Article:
Facebook Twitter Google+ SAN JOSE, Calif. — Brandon Triche and James Southerland laughed, smiled and joked atop the podium. They were jovial, enjoying the moment and an accurate barometer of a team whose confidence is quite possibly the highest it’s been all season.Syracuse limped into the Big East tournament last week, losing four of its last five games in the regular season and slipping all the way to No. 19 in the rankings. But just as suddenly as it lost control, the team was reborn in the form of a three-game winning streak during which its offense resurfaced and a pair of struggling shooters came to life.Now, after a march to the Big East tournament title game, the Orange enters the NCAA Tournament as a confident team hoping to make a deep run through the East Regional. That process begins Thursday, when fourth-seeded Syracuse faces No. 13-seed Montana at 9:57 p.m. And the biggest question — the one that has plagued this bunch all season — is which team will show up.“We’re used to playing well,” Triche said. “We’re used to playing bad, too. So I think we could play either way. But we used the Big East to our benefit, and that’s to play well and get our offense going.”The three-and-a-half-game resurgence in New York — Syracuse collapsed in the second half of the final against Louisville — saw Triche break out of a slump that lasted the better part of six weeks and Southerland catch fire in the greatest shooting stretch in Big East tournament history. It added new dimensions to an offense that had grown stagnant. It bred new confidence after levels of belief started to recede.AdvertisementThis is placeholder textIt sent the Orange cruising into San Jose seemingly peaking at the right time.“Our offense was pretty much terrible for the whole month of February,” Triche said. “But we got it going at the right time. That’s all we needed to do, just go in the Big East, knock off a few games and get back playing well.”Even Kareem Jamar, Montana’s leading scorer among its active players, said the second half against Louisville “didn’t sum up what type of team” Syracuse is. And he expects the Orange to come out with a bit of a chip on its shoulder, following several college basketball experts putting SU on upset alert.Will Cherry is billing this game as Montana against the world. He said very few people are giving his team a chance against the fourth-seeded Orange, based on what he’s heard, but a win over such a prestigious program is something Montana would always remember.“It’s definitely a tremendous honor (to play against them),” Cherry said. “I had one other tremendous honor of going up against UCLA, another powerhouse that’s predicated on basketball and has a lot of history. Jim Boeheim is a terrific coach. He has a lot of wins under his belt and he knows what he’s doing.”What Boeheim will be doing on Thursday is attempting to stifle a Montana team that is full of shooters. Triche compared the Grizzlies to Seton Hall, a team Syracuse beat twice this year, because of its multitude of players capable of connecting from behind the 3-point line.The Orange defeated Seton Hall in the Big East tournament last week, but the Pirates shot 10-of-20 from beyond the arc. Closing out on Montana’s shooters, who are led by Jamar, Jordan Gregory and Mike Weisner, will be a big focus of Syracuse’s 2-3 zone.“I just think they’re a really good, well-balanced basketball team,” Boeheim said. “I think they move the ball really well, offensively. They shoot it from the perimeter extremely well. I think that, offensively, they’re a really good basketball team.”When asked what, if anything, he could do or say to motivate his team to perform with the same intensity it displayed in New York City last week, Boeheim said there’s nothing specific to ensure a similar performance. After playing more than 30 games this season — some way up and others horrifyingly down — Syracuse is what it is, Boeheim said.And so in the NCAA Tournament, where one loss ends your season, that is both a delightful and deadly realization. For the moment, Syracuse is up, but who knows how, if or when it will fall.“We did a great job of finding our chemistry and beating some great teams (in New York),” Southerland said. “I feel like that’s the only motivation we need going into this tournament.” Comments Related Stories Gallery: Syracuse practices in San Jose a day before taking on Montana in the NCAA TournamentSyracuse not getting distracted in wake of reports of NCAA investigationSyracuse and Montana have never played in basketball, but 98 years ago they fought to a tie in footballQ&A with Montana beat writer Bob Meseroll of the MissoulianBearing down: Despite injuries to key players, Montana carries momentum from stellar regular season into NCAA Tournament Published on March 21, 2013 at 2:13 am Contact Michael: [email protected] | @Michael_Cohen13 read more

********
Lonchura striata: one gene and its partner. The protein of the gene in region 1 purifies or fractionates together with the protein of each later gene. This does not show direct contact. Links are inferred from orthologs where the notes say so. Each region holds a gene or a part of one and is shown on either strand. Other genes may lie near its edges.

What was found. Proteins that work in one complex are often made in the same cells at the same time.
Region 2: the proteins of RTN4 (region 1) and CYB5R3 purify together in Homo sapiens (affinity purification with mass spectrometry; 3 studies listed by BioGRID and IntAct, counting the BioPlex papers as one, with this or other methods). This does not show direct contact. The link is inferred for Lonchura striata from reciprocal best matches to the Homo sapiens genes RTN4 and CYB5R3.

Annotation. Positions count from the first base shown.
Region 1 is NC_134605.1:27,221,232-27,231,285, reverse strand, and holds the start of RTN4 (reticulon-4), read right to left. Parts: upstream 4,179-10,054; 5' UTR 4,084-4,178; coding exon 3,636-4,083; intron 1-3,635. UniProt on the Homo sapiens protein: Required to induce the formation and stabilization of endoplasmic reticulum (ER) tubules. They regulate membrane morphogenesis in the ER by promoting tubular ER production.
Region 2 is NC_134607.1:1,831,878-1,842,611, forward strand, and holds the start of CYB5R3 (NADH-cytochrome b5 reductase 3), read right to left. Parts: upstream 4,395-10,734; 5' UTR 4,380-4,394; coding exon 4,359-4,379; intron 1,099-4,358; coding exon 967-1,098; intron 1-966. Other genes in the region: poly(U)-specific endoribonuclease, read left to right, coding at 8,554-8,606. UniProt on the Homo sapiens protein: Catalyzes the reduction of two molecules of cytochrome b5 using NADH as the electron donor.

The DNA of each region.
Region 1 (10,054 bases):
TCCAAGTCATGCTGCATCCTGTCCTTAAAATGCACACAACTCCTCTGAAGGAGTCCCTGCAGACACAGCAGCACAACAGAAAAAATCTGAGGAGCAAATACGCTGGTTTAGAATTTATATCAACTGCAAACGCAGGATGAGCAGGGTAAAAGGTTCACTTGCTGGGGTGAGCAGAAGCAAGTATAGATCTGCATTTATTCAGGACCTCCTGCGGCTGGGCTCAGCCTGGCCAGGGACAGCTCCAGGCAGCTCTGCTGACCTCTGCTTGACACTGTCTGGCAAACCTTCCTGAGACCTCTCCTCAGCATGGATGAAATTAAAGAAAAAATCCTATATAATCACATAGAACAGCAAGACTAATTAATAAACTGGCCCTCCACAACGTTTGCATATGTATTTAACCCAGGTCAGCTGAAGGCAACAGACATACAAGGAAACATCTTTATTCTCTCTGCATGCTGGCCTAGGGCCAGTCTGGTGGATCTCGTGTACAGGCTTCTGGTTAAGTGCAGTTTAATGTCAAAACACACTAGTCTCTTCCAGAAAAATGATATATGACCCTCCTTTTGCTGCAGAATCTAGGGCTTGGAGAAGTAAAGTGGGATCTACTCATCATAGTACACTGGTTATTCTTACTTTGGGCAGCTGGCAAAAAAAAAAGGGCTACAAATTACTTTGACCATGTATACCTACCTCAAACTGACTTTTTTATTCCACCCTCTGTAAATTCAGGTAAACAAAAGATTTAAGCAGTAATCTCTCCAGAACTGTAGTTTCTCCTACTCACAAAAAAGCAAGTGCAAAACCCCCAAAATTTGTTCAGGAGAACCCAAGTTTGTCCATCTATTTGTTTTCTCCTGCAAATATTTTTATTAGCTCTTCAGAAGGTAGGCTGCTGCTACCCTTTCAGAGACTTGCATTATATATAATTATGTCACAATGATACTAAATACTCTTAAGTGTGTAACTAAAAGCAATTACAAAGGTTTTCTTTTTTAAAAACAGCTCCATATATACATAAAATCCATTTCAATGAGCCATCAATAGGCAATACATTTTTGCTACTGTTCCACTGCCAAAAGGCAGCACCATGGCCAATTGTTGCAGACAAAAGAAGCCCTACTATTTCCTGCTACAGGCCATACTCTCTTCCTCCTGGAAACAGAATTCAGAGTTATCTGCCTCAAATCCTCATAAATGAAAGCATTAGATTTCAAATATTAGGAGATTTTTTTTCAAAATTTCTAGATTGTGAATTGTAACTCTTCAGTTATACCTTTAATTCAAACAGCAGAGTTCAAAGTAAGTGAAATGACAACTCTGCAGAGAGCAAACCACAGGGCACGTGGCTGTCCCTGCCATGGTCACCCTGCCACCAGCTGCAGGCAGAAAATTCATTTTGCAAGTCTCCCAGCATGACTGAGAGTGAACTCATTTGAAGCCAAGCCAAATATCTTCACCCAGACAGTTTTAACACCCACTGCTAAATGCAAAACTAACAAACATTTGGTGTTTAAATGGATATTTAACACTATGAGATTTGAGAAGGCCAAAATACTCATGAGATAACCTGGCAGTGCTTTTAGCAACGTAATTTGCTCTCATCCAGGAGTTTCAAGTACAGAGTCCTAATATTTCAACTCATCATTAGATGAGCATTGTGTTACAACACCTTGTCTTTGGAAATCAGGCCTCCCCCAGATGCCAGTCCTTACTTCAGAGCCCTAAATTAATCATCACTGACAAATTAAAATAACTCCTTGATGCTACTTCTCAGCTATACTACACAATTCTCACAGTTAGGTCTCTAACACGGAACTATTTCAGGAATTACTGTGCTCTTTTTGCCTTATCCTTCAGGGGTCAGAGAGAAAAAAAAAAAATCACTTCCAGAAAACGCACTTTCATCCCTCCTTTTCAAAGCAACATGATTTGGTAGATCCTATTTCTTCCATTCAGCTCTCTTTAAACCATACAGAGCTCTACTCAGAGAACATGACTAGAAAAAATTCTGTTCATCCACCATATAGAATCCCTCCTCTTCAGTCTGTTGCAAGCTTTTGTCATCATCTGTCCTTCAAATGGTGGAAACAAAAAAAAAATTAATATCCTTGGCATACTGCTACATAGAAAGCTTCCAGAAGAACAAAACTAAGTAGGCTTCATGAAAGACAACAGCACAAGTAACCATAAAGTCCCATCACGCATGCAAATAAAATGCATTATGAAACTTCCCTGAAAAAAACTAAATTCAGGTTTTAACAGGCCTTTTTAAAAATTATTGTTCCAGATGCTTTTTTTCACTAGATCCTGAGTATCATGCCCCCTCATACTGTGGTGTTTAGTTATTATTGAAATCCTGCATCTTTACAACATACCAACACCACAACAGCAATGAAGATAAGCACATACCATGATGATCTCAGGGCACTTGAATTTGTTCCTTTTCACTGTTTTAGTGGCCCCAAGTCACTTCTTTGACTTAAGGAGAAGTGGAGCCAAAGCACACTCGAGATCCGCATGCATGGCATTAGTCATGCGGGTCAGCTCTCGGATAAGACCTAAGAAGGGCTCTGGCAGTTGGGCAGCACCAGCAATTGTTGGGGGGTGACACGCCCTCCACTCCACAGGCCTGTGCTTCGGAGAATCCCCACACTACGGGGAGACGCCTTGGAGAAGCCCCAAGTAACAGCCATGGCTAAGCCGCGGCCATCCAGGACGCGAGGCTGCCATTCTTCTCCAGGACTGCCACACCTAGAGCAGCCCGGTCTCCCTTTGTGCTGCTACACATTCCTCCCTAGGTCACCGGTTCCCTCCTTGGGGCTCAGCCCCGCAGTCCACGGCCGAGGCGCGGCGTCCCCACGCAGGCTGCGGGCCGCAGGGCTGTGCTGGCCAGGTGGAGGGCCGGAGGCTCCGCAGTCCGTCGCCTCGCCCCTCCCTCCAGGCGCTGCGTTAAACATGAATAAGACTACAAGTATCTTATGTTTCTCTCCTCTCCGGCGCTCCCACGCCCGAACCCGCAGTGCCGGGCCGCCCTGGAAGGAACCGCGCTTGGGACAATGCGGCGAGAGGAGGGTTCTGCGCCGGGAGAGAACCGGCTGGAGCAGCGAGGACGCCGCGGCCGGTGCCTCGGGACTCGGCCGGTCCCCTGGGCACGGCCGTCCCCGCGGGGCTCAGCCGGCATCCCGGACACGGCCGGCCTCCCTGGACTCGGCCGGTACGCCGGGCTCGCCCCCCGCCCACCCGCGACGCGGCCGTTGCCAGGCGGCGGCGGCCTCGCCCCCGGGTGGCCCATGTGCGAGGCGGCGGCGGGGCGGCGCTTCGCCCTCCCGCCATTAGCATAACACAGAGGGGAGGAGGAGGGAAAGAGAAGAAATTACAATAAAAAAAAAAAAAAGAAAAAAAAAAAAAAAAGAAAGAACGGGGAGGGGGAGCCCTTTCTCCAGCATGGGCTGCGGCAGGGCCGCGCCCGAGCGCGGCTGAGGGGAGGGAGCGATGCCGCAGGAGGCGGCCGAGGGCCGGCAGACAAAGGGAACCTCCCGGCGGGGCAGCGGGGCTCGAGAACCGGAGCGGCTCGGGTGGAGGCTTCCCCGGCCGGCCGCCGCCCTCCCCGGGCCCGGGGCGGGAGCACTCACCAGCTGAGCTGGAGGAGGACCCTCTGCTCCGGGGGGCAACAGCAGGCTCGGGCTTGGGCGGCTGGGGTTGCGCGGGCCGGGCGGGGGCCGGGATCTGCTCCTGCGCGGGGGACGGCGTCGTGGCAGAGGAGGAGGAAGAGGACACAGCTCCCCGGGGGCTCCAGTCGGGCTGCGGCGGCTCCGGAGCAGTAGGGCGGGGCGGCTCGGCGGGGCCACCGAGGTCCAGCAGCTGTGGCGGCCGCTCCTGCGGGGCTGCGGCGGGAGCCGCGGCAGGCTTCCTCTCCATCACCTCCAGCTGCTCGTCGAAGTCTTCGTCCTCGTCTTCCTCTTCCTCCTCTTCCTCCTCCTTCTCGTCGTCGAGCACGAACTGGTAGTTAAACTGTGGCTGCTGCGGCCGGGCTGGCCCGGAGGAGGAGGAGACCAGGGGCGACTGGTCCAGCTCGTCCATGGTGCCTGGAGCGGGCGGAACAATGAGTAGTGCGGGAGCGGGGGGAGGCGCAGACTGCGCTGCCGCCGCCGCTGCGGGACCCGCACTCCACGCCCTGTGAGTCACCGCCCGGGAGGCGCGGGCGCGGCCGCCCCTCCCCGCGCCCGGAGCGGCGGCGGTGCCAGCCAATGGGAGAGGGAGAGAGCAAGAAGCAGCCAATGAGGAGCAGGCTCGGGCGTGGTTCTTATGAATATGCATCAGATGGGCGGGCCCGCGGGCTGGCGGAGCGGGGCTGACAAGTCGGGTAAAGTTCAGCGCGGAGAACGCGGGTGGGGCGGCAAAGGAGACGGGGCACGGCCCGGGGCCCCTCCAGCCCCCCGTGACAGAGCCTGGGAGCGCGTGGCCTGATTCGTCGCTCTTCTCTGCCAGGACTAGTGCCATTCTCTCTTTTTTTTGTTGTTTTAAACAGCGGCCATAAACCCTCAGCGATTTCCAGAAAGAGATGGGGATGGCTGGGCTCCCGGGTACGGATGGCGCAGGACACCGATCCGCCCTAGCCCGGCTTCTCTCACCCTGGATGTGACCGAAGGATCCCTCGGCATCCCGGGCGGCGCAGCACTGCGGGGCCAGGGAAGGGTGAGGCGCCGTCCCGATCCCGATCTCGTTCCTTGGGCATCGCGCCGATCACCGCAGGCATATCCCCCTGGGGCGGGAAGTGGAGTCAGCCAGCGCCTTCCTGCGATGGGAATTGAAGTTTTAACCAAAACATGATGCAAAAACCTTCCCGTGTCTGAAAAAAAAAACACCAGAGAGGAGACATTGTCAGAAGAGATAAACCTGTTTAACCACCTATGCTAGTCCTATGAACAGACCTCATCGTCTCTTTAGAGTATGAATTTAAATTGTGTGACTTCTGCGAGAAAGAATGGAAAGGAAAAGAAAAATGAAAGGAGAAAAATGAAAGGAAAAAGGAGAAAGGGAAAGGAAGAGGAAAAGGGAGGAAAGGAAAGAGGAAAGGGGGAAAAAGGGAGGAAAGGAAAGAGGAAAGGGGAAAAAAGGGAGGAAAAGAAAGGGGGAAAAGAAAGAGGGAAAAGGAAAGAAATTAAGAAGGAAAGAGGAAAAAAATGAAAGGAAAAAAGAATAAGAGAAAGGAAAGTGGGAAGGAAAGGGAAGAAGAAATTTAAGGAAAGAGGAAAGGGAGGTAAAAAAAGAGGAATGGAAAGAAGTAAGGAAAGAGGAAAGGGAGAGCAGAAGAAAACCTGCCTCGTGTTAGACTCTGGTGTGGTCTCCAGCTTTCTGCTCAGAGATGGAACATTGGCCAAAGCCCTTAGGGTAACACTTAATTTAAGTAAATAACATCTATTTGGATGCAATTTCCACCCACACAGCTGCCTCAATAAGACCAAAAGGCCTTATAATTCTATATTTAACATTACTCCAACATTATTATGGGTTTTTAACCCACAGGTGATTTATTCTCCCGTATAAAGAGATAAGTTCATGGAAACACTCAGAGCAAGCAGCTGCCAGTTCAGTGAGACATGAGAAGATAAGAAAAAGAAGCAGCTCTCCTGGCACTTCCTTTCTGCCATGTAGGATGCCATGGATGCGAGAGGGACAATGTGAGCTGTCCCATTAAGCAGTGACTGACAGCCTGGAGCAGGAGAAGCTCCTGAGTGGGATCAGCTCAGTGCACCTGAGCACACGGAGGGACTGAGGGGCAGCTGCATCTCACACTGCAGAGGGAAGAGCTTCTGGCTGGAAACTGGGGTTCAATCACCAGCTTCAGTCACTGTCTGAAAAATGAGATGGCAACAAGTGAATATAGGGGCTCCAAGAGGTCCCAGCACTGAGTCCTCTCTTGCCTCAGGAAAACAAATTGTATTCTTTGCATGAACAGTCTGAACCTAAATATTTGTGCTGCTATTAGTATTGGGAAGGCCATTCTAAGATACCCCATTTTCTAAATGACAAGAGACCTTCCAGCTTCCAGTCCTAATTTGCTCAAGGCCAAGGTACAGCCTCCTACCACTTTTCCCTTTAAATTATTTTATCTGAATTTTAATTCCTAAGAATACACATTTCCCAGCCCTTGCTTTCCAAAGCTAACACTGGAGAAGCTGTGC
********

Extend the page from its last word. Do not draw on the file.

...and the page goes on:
Scrum half Conor Murray says there’s a buzz in the camp.The tournament kicks off this evening as England take on Fiji in the opening match of Pool A. Kick off at Twickenham is at 8.